Let’s not fool ourselves into thinking that all dog owners are social creatures, or even pleasant to be around. I’ve seen plenty of anti-social people at the dog park, and frankly, they don’t seem to be enjoying themselves. Their dogs are typically less-than-social as well. Of course there’s no scientific evidence to back this up, but friendly people tend to do better at the park. I’ll talk more about this later.
At the Park: Dogs vs. Owners
To fully consider the dog park dynamic, we can look at dogs and dog owners as one inseparable unit, and likewise, two independent variables that must be approached from alternative perspectives. Both will interact with each other in random yet important ways.
The dog park doesn’t have to be a social event, but it’s so much more pleasant when people say good morning/hello/etc., and even better when you start to learn the dog’s names.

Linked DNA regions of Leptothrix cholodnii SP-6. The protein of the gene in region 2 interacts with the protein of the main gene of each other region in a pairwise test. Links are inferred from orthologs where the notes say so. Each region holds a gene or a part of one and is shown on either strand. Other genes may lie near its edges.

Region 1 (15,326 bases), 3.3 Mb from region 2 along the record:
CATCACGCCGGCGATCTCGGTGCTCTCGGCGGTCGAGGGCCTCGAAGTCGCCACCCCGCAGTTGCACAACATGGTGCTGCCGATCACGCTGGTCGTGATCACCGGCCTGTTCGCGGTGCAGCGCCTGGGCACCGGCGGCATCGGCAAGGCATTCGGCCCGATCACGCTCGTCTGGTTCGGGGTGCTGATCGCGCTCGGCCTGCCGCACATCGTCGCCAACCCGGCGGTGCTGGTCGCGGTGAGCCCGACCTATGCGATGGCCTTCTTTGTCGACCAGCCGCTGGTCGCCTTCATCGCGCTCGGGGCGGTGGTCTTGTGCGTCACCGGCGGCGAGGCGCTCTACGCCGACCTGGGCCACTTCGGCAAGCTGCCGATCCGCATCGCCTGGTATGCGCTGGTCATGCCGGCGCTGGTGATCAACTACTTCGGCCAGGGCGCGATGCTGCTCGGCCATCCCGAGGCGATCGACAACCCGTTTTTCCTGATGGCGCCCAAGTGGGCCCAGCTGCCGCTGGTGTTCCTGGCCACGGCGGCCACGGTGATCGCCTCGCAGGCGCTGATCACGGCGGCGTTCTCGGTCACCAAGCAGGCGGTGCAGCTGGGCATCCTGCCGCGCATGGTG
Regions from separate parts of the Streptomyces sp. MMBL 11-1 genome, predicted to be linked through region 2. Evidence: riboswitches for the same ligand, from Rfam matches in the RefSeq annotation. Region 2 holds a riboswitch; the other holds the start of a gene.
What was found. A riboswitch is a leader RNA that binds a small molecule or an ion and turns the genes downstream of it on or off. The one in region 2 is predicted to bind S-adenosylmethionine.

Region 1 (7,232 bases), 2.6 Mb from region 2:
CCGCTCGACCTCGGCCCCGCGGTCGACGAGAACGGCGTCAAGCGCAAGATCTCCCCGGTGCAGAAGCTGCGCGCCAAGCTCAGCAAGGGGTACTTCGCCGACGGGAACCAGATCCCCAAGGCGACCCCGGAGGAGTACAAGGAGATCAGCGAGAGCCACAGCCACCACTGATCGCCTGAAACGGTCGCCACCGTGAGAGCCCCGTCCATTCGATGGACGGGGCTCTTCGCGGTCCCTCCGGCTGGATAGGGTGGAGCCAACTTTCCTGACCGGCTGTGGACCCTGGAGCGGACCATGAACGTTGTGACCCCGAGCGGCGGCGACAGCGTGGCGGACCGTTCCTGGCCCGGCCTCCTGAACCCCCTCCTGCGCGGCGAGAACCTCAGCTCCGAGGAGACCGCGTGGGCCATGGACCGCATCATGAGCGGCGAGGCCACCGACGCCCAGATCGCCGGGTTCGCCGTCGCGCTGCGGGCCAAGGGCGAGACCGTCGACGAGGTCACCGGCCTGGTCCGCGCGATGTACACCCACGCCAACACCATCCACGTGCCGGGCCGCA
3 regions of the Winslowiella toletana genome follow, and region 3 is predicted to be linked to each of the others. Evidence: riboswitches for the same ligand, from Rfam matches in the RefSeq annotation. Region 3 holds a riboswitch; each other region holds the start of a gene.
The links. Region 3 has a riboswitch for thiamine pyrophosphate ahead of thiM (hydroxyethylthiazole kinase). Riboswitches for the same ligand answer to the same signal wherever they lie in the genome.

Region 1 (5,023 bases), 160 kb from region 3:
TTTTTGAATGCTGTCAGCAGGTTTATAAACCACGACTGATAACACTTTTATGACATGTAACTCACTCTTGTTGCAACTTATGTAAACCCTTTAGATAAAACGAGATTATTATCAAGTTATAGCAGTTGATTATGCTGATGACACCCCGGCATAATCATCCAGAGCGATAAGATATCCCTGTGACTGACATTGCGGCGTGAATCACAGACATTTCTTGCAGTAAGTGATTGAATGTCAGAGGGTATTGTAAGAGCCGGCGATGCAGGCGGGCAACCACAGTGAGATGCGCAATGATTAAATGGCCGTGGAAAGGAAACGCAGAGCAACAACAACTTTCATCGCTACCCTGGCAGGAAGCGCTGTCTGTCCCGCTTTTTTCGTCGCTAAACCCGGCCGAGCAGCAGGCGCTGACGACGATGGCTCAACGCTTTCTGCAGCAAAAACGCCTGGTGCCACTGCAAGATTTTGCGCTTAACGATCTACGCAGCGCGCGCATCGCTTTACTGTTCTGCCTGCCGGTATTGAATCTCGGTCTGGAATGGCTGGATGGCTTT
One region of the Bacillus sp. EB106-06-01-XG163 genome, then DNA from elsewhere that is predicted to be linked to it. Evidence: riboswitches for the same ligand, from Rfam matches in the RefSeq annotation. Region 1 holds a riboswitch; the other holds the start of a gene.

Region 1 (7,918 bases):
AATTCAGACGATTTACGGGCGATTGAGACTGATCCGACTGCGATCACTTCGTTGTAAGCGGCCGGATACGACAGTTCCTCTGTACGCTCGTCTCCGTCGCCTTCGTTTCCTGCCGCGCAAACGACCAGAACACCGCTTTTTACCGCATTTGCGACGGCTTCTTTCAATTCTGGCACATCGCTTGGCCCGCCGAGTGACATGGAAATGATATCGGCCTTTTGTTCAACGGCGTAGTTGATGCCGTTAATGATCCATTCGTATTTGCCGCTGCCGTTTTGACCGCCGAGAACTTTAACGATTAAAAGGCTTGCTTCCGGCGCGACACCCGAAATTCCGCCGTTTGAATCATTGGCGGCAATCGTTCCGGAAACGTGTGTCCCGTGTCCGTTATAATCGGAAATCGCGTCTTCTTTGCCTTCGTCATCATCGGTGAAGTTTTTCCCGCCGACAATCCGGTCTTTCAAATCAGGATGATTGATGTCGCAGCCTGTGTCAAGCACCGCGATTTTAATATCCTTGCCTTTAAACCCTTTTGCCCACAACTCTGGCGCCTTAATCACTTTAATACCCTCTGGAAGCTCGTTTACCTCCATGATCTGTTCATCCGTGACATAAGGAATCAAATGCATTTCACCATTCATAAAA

However, you’re not obligated to engage in any kind of social interaction at the dog park. At least half the people at our park stick to themselves. I’m cool with it and you should be too. Don’t expect people to be friendly just because they have a dog.
Above all, not all dog parks are good for dogs, and not all dogs are good for dog parks. Likewise for the owners.
Dealing With Other Dog Owners
Owners are responsible for their dogs. Period. Nearly every single problem I’ve witnessed or experienced has been about the owners, and not necessarily about the dogs. Ultimately, if you bring your dog to the park and he’s a jerk, that makes you a jerk because you probably shouldn’t have come to the park—or you came ill-prepared.
The following sections detail the ways in which people get in the way of the fun. The majority of owners at the dog park are super cool, like-minded folks who love their dogs and respect the people and pets around them. But that’s about where the similarities end. Here are a couple of things you need to know about your comrades at the park.